While short-term insurers and their re-insurers are tallying the hefty catastrophe losses of this year, actuaries are analysing the events for deeper insights into catastrophe risk to improve risk models.
Hannes van Rensburg, the chairperson of the short-term insurance committee of the Actuarial Society of South Africa, says a catastrophe can be severe for short-term insurers, because losses can quickly accumulate across a large number of risks and multiple types of cover, such as buildings, vehicles, moveable assets and life and health cover.
Insurers generally purchase re-insurance to protect themselves from catastrophe losses. However, in extreme cases, the event could be large enough to exceed the re-insurance cover purchased and any losses above the upper re-insurance layer would pass back to the insurer.
He says many of the international re-insurers that partner with local short-term insurers would have taken strain following the three hurricanes (Harvey, Irma and Maria) in the United States and the Mexican earthquakes. He says this may have a knock-on effect globally, pushing up re-insurance premium rates for local insurers. This could lead to reduced profits or the need for additional capital. Short-term insurers therefore rely heavily on actuaries accurately to model risk and design adequate re-insurance cover, says Van Rensburg.
Although actuaries are able to advise insurance companies on the pricing and reserving of risk for everyday events with reasonable degrees of confidence, extreme events, such as natural disasters, require the use of catastrophe models.
Although catastrophe models help actuaries to predict an insurer’s potential exposure in case of a disaster, models can never predict with accuracy the full extent of the fallout.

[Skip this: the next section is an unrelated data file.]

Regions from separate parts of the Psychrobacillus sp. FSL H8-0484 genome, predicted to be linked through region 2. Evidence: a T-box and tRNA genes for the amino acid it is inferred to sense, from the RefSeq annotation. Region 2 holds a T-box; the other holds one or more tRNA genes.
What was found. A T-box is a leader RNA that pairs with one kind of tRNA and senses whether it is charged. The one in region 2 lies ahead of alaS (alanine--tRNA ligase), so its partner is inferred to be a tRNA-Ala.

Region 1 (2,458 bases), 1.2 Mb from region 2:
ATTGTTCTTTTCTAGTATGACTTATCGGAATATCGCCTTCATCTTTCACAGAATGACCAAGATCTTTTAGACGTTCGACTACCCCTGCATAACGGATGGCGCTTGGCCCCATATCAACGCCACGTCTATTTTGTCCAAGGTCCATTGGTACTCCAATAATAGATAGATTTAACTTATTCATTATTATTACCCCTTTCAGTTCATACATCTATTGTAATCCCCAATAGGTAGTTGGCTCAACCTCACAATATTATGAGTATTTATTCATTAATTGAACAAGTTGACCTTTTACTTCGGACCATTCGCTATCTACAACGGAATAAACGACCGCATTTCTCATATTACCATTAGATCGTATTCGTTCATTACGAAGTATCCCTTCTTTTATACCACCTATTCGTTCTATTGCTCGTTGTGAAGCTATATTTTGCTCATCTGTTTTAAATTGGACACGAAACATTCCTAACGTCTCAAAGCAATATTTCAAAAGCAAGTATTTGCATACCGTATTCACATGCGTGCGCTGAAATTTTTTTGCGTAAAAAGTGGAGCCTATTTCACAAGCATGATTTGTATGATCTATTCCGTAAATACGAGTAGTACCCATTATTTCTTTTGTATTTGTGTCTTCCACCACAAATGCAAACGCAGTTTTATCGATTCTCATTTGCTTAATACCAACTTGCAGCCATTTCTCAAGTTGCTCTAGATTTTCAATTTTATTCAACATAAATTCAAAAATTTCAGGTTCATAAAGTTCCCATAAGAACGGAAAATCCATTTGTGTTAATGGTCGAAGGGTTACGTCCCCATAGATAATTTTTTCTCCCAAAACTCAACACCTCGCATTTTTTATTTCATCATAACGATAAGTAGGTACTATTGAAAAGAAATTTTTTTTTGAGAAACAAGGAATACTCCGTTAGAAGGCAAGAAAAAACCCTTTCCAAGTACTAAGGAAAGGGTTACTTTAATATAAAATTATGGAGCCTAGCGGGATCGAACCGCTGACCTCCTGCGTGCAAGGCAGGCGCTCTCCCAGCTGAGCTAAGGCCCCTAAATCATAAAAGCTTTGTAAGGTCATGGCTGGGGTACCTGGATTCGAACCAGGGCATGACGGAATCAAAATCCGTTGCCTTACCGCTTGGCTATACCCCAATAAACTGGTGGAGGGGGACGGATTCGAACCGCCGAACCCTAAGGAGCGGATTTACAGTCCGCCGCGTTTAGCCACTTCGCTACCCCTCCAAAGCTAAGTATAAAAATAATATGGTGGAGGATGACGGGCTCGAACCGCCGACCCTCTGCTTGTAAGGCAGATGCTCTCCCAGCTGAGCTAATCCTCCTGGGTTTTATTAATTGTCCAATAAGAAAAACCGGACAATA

Van Rensburg says some events are so extreme that they occur only once or twice in an actuary’s career, if at all. This adds to the difficulty of building exact catastrophe models.
“While it is possible to anticipate extreme weather events, it is the unpredictable secondary events that often cause loss of life and economic damage.
“In the aftermath of every catastrophe, you will find insurance pundits discussing the specific features of that catastrophe that wouldn’t have been captured in their models. Secondary uncertainty, such as flooding following a windstorm or demand price inflation following an event, are features that catastrophe modellers are trying to incorporate in their models.”
Van Rensburg says that every actuary working for a short-term insurance company would have analysed the events that caused the devastation following the fires that ripped through Knysna and Plettenberg Bay in June this year.
He says regardless of how the fires started, the situation was made much worse by the strong winds. Although meteorological services were able to predict the strong winds weeks before they hit the shores of the Western Cape, there was no way of predicting the start of a fire, which was fanned out of control by the strong winds.
Van Rensburg says the fire presented the secondary effect that accompanied an extreme weather event and also caused the greatest loss.
Another secondary effect that often results from catastrophe events is healthcare-related.
“Some seven months after the Haiti earthquake, the island suffered its biggest outbreak of cholera. In light of this, we should definitely pause and think whether the Knysna disaster has been fully extinguished.”
Van Rensburg adds that demand surge inflation may also be a relevant factor in the case of the Knysna fires, impacting the final settlement cost of claims.
“Demand surge inflation follows a catastrophe event when the demand for a type of service or resource, such as builders and building materials, is very high with limited capacity available to satisfy the demand. This increases the prices of such services and resources.”
Van Rensburg says that gaining new insights into catastrophes and the various ways in which these events affect clients and insurers will drive the design of solutions that will provide consumers with adequate protection when catastrophes occur, without compromising the solvency of the insurers.
One notable example is the United Kingdom’s flood re-insurance programme, which has made it possible to extend insurance cover to high-risk homes.
“Catastrophes will undoubtedly remain a significant consideration in the capital- and risk-management processes of an insurer. The challenge for short-term insurance actuaries is managing the unknown variables that come with this risk and designing affordable products that will encourage consumers to insure themselves against this risk.”